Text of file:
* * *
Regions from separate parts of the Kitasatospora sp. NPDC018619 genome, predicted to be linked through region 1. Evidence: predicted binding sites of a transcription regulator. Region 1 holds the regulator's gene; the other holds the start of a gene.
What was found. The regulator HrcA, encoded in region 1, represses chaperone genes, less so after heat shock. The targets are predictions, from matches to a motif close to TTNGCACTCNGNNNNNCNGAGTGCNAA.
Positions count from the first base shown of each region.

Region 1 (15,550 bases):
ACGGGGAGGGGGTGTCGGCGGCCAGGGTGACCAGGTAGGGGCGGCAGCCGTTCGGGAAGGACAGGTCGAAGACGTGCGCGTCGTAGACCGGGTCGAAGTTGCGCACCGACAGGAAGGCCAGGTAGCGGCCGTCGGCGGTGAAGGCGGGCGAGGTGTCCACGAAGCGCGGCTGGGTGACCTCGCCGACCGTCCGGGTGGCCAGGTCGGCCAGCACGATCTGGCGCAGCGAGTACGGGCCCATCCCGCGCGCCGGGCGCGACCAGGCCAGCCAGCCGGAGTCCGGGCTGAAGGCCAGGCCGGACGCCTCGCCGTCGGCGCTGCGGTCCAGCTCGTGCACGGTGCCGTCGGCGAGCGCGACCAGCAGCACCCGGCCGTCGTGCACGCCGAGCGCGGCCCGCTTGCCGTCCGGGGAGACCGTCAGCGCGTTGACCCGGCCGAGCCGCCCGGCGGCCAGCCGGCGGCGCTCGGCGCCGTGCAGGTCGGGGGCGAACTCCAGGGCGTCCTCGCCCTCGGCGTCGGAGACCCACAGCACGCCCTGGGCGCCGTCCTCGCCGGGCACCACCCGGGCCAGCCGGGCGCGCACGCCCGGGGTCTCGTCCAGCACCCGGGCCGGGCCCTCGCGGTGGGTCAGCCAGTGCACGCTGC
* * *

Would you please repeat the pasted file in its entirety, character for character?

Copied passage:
Regions from separate parts of the Kitasatospora sp. NPDC018619 genome, predicted to be linked through region 1. Evidence: predicted binding sites of a transcription regulator. Region 1 holds the regulator's gene; the other holds the start of a gene.
What was found. The regulator HrcA, encoded in region 1, represses chaperone genes, less so after heat shock. The targets are predictions, from matches to a motif close to TTNGCACTCNGNNNNNCNGAGTGCNAA.
Positions count from the first base shown of each region.

Region 1 (15,550 bases):
ACGGGGAGGGGGTGTCGGCGGCCAGGGTGACCAGGTAGGGGCGGCAGCCGTTCGGGAAGGACAGGTCGAAGACGTGCGCGTCGTAGACCGGGTCGAAGTTGCGCACCGACAGGAAGGCCAGGTAGCGGCCGTCGGCGGTGAAGGCGGGCGAGGTGTCCACGAAGCGCGGCTGGGTGACCTCGCCGACCGTCCGGGTGGCCAGGTCGGCCAGCACGATCTGGCGCAGCGAGTACGGGCCCATCCCGCGCGCCGGGCGCGACCAGGCCAGCCAGCCGGAGTCCGGGCTGAAGGCCAGGCCGGACGCCTCGCCGTCGGCGCTGCGGTCCAGCTCGTGCACGGTGCCGTCGGCGAGCGCGACCAGCAGCACCCGGCCGTCGTGCACGCCGAGCGCGGCCCGCTTGCCGTCCGGGGAGACCGTCAGCGCGTTGACCCGGCCGAGCCGCCCGGCGGCCAGCCGGCGGCGCTCGGCGCCGTGCAGGTCGGGGGCGAACTCCAGGGCGTCCTCGCCCTCGGCGTCGGAGACCCACAGCACGCCCTGGGCGCCGTCCTCGCCGGGCACCACCCGGGCCAGCCGGGCGCGCACGCCCGGGGTCTCGTCCAGCACCCGGGCCGGGCCCTCGCGGTGGGTCAGCCAGTGCACGCTGC